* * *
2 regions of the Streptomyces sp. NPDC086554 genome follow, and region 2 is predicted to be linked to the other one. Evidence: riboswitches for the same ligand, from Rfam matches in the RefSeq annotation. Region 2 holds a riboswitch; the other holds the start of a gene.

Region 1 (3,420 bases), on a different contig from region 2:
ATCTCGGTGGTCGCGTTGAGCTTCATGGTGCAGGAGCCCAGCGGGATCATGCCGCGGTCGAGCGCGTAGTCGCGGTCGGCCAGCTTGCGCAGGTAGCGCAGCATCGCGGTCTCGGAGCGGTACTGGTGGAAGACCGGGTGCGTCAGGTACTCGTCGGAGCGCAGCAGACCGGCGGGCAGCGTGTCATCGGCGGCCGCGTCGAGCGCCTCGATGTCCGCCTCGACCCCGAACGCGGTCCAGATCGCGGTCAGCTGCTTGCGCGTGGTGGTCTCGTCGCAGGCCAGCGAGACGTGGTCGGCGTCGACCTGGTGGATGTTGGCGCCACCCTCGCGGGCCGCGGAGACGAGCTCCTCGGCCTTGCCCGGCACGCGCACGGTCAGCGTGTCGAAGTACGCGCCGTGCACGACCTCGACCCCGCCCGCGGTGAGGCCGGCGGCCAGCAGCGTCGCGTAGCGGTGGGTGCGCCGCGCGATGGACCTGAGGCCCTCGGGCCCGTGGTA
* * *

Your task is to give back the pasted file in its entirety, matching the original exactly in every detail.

2 regions of the Streptomyces sp. NPDC086554 genome follow, and region 2 is predicted to be linked to the other one. Evidence: riboswitches for the same ligand, from Rfam matches in the RefSeq annotation. Region 2 holds a riboswitch; the other holds the start of a gene.

Region 1 (3,420 bases), on a different contig from region 2:
ATCTCGGTGGTCGCGTTGAGCTTCATGGTGCAGGAGCCCAGCGGGATCATGCCGCGGTCGAGCGCGTAGTCGCGGTCGGCCAGCTTGCGCAGGTAGCGCAGCATCGCGGTCTCGGAGCGGTACTGGTGGAAGACCGGGTGCGTCAGGTACTCGTCGGAGCGCAGCAGACCGGCGGGCAGCGTGTCATCGGCGGCCGCGTCGAGCGCCTCGATGTCCGCCTCGACCCCGAACGCGGTCCAGATCGCGGTCAGCTGCTTGCGCGTGGTGGTCTCGTCGCAGGCCAGCGAGACGTGGTCGGCGTCGACCTGGTGGATGTTGGCGCCACCCTCGCGGGCCGCGGAGACGAGCTCCTCGGCCTTGCCCGGCACGCGCACGGTCAGCGTGTCGAAGTACGCGCCGTGCACGACCTCGACCCCGCCCGCGGTGAGGCCGGCGGCCAGCAGCGTCGCGTAGCGGTGGGTGCGCCGCGCGATGGACCTGAGGCCCTCGGGCCCGTGGTA